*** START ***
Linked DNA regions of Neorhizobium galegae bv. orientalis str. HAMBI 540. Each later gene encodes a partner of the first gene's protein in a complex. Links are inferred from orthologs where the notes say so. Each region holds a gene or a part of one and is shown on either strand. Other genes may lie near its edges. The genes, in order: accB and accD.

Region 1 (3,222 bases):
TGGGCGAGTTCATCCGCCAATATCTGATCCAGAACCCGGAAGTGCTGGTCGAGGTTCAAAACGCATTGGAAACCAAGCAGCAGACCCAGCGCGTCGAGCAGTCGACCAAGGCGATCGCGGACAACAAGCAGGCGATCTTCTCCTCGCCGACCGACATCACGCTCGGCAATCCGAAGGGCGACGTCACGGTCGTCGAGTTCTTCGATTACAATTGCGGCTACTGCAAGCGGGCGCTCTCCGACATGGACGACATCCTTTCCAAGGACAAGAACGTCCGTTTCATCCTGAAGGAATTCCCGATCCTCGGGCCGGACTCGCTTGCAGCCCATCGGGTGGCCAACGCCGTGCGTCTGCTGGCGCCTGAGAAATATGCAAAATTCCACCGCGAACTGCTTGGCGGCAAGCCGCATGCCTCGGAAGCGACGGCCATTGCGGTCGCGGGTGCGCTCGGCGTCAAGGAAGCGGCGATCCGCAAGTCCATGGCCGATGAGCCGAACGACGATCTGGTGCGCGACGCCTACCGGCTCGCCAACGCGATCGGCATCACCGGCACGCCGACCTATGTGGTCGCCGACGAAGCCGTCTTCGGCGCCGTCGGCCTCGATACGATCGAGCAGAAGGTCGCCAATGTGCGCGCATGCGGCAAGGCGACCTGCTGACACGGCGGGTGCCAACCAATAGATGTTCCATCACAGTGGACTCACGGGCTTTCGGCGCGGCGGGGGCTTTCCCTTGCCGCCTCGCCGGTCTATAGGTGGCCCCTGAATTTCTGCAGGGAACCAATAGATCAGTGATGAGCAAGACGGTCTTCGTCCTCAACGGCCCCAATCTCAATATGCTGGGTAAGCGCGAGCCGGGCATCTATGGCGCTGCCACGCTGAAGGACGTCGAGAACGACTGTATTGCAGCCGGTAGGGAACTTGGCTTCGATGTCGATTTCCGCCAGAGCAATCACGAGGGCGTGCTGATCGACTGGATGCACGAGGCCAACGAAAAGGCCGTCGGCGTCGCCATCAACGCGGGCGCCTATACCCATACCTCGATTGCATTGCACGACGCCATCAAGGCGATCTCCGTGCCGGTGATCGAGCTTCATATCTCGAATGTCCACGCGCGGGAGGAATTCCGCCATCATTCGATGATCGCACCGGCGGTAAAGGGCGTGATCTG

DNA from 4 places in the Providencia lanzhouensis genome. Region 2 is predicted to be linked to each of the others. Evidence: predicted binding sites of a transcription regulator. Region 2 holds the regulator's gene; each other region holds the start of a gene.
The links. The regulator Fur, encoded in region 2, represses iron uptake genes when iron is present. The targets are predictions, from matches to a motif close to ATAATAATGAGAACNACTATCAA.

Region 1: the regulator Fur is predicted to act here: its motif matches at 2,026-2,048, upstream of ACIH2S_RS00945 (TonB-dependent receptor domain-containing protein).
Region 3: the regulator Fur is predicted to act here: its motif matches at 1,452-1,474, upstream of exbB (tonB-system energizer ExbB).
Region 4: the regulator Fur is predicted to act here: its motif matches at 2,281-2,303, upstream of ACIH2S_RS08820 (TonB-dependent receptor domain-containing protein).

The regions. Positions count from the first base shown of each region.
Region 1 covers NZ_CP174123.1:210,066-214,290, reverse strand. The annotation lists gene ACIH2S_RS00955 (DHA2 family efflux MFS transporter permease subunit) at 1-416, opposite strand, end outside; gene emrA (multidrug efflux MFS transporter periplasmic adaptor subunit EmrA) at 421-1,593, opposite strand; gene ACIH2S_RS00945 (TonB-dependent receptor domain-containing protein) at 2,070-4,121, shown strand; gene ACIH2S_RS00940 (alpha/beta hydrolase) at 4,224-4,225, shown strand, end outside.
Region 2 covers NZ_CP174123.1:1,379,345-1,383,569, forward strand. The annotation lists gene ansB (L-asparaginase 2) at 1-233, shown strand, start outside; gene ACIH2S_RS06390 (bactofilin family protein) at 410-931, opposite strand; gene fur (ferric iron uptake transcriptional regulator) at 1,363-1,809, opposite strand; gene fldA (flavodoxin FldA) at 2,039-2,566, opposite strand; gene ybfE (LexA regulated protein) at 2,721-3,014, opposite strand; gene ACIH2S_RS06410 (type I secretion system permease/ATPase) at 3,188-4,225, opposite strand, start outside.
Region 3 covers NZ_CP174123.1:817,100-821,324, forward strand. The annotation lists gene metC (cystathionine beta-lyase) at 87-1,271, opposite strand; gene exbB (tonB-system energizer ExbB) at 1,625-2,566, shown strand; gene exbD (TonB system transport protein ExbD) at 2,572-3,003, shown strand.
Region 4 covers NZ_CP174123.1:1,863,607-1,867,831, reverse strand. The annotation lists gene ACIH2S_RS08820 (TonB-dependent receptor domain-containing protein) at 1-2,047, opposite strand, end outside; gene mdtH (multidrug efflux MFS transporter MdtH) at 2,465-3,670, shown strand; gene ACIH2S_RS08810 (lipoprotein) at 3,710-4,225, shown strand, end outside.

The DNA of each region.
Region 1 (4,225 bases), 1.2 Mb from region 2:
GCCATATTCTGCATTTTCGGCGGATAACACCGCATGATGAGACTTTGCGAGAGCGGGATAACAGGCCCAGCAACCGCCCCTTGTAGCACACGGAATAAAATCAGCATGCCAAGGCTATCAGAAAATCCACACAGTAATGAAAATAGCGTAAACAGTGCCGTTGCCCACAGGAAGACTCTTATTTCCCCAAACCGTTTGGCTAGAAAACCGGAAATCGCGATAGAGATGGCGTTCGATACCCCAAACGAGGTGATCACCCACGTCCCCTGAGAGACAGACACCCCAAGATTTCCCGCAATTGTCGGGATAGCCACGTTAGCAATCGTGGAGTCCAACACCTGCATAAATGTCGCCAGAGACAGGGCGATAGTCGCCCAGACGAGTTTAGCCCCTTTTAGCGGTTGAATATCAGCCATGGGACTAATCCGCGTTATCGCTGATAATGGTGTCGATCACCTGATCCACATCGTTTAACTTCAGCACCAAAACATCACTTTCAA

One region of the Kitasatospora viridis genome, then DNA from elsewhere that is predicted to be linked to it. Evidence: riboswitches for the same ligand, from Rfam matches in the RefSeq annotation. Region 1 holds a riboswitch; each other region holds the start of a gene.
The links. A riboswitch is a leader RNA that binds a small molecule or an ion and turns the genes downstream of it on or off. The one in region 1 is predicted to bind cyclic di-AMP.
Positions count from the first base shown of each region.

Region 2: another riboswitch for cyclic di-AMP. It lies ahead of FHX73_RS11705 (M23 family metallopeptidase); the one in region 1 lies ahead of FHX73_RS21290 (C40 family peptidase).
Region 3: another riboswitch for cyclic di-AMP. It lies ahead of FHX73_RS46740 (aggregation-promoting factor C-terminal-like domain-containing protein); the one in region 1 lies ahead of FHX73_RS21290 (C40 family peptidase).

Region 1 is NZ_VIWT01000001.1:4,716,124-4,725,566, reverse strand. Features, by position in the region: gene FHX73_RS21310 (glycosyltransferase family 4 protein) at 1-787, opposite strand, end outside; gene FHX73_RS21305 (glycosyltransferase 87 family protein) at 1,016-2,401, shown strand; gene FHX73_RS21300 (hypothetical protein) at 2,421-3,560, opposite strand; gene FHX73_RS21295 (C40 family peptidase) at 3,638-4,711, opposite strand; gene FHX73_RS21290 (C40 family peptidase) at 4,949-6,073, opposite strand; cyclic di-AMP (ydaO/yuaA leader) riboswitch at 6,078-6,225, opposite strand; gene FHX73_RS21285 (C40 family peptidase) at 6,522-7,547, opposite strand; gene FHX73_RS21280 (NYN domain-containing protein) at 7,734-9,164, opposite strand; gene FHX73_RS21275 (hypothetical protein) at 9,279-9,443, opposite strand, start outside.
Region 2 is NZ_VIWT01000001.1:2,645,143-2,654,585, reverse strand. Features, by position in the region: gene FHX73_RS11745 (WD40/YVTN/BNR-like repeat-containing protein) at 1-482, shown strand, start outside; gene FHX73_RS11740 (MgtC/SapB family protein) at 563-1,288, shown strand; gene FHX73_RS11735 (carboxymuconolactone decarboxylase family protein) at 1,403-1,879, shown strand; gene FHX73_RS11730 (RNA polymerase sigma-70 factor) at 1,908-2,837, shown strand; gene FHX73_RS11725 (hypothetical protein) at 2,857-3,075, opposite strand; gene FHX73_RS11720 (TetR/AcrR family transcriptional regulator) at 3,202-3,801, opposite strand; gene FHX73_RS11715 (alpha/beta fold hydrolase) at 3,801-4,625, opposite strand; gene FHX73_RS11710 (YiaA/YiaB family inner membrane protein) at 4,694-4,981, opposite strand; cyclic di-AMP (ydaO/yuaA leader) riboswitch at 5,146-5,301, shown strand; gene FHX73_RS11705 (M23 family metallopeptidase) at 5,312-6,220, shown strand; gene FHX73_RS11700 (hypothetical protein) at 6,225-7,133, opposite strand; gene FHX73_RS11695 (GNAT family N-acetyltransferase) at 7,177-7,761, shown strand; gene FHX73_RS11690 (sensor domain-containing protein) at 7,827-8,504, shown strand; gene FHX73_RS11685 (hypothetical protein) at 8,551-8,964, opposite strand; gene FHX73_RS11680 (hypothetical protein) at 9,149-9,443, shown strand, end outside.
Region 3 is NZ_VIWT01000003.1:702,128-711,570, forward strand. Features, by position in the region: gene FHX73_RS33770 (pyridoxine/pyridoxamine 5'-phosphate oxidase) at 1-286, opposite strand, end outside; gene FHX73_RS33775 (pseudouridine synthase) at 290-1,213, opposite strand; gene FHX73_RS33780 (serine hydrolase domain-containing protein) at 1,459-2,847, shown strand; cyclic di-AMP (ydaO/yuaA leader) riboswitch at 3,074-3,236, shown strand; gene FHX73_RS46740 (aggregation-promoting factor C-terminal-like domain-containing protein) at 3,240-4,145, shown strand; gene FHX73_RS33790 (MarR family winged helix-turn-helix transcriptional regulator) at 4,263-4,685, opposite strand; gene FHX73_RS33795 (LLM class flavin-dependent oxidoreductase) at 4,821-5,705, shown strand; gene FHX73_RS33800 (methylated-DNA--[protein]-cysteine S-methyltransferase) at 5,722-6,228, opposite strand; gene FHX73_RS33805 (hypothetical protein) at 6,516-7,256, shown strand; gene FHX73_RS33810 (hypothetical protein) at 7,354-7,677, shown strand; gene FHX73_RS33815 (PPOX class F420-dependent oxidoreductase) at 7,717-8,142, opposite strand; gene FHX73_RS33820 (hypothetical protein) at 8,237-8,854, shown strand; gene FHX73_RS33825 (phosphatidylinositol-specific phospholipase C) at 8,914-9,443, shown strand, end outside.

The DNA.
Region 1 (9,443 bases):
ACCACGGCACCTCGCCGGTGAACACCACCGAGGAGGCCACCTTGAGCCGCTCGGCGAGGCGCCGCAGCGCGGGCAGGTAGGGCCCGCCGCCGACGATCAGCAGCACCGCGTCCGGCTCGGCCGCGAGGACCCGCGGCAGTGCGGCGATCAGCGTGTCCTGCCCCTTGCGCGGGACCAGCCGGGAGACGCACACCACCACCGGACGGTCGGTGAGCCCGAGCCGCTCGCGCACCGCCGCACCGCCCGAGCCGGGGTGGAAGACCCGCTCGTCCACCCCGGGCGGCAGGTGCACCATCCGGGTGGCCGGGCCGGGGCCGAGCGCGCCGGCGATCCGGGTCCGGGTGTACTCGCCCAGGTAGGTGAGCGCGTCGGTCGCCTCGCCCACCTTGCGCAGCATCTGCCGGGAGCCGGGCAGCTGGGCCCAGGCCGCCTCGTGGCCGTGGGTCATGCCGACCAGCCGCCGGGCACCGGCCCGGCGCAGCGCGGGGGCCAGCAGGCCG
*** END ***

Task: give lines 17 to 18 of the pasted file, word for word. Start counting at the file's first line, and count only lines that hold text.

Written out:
One region of the Kitasatospora viridis genome, then DNA from elsewhere that is predicted to be linked to it. Evidence: riboswitches for the same ligand, from Rfam matches in the RefSeq annotation. Region 1 holds a riboswitch; each other region holds the start of a gene.
The links. A riboswitch is a leader RNA that binds a small molecule or an ion and turns the genes downstream of it on or off. The one in region 1 is predicted to bind cyclic di-AMP.